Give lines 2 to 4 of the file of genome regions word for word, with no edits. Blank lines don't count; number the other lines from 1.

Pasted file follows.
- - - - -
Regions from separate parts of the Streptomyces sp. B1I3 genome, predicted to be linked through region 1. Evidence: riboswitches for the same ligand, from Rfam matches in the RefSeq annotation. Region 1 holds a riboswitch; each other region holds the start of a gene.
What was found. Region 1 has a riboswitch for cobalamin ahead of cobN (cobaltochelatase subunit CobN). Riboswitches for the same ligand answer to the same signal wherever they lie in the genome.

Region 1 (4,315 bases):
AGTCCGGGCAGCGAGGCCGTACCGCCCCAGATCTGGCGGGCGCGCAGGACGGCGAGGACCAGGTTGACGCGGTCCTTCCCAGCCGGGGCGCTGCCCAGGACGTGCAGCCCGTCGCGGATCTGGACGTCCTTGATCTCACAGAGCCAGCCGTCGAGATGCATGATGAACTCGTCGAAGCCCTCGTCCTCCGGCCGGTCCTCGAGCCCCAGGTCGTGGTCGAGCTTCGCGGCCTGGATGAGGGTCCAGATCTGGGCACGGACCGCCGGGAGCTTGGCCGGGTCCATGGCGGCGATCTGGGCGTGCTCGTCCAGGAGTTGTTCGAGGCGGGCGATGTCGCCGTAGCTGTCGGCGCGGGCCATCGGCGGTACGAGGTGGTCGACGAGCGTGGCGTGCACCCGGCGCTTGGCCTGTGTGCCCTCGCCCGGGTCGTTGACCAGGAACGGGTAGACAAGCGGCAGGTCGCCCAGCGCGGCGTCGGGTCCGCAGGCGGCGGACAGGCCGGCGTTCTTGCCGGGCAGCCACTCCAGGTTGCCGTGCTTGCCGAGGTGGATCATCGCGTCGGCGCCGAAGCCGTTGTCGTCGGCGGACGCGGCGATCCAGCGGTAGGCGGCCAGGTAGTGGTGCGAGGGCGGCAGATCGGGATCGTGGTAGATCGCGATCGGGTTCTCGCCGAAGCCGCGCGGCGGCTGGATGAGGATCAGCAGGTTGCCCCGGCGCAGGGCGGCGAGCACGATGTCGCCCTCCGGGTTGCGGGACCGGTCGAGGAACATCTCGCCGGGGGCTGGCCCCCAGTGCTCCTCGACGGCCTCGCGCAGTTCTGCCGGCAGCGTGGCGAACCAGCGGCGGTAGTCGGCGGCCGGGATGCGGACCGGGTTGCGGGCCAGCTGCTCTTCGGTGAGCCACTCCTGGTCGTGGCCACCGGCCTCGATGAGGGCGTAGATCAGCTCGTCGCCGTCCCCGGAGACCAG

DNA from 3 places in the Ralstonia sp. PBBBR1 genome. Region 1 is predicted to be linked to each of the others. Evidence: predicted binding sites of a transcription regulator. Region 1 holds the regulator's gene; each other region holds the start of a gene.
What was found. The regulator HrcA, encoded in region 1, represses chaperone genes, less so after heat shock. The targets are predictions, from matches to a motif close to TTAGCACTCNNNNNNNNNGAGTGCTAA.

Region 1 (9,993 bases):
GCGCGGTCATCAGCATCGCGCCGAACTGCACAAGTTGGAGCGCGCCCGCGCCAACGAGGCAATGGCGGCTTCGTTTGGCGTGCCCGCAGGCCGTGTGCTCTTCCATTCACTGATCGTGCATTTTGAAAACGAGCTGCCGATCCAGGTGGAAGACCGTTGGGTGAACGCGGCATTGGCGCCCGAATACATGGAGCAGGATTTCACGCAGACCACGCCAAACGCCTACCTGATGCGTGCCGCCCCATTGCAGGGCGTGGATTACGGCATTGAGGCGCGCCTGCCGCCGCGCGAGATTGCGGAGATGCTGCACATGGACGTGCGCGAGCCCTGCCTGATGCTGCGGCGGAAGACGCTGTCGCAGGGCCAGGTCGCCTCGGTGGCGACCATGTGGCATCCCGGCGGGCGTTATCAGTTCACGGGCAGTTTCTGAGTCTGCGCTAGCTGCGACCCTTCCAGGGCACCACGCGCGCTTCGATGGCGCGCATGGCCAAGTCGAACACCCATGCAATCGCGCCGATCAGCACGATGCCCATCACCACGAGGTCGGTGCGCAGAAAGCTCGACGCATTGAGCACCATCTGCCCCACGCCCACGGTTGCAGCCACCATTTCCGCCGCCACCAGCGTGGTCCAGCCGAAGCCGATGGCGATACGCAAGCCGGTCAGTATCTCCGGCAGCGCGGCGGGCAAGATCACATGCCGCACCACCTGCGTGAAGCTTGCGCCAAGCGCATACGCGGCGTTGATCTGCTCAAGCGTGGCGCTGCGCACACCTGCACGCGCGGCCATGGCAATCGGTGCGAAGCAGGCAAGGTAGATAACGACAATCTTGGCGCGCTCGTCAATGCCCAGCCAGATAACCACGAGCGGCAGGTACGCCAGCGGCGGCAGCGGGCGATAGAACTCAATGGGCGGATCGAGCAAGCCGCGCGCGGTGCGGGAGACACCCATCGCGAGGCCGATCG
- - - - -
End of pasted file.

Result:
What was found. Region 1 has a riboswitch for cobalamin ahead of cobN (cobaltochelatase subunit CobN). Riboswitches for the same ligand answer to the same signal wherever they lie in the genome.

Region 1 (4,315 bases):
AGTCCGGGCAGCGAGGCCGTACCGCCCCAGATCTGGCGGGCGCGCAGGACGGCGAGGACCAGGTTGACGCGGTCCTTCCCAGCCGGGGCGCTGCCCAGGACGTGCAGCCCGTCGCGGATCTGGACGTCCTTGATCTCACAGAGCCAGCCGTCGAGATGCATGATGAACTCGTCGAAGCCCTCGTCCTCCGGCCGGTCCTCGAGCCCCAGGTCGTGGTCGAGCTTCGCGGCCTGGATGAGGGTCCAGATCTGGGCACGGACCGCCGGGAGCTTGGCCGGGTCCATGGCGGCGATCTGGGCGTGCTCGTCCAGGAGTTGTTCGAGGCGGGCGATGTCGCCGTAGCTGTCGGCGCGGGCCATCGGCGGTACGAGGTGGTCGACGAGCGTGGCGTGCACCCGGCGCTTGGCCTGTGTGCCCTCGCCCGGGTCGTTGACCAGGAACGGGTAGACAAGCGGCAGGTCGCCCAGCGCGGCGTCGGGTCCGCAGGCGGCGGACAGGCCGGCGTTCTTGCCGGGCAGCCACTCCAGGTTGCCGTGCTTGCCGAGGTGGATCATCGCGTCGGCGCCGAAGCCGTTGTCGTCGGCGGACGCGGCGATCCAGCGGTAGGCGGCCAGGTAGTGGTGCGAGGGCGGCAGATCGGGATCGTGGTAGATCGCGATCGGGTTCTCGCCGAAGCCGCGCGGCGGCTGGATGAGGATCAGCAGGTTGCCCCGGCGCAGGGCGGCGAGCACGATGTCGCCCTCCGGGTTGCGGGACCGGTCGAGGAACATCTCGCCGGGGGCTGGCCCCCAGTGCTCCTCGACGGCCTCGCGCAGTTCTGCCGGCAGCGTGGCGAACCAGCGGCGGTAGTCGGCGGCCGGGATGCGGACCGGGTTGCGGGCCAGCTGCTCTTCGGTGAGCCACTCCTGGTCGTGGCCACCGGCCTCGATGAGGGCGTAGATCAGCTCGTCGCCGTCCCCGGAGACCAG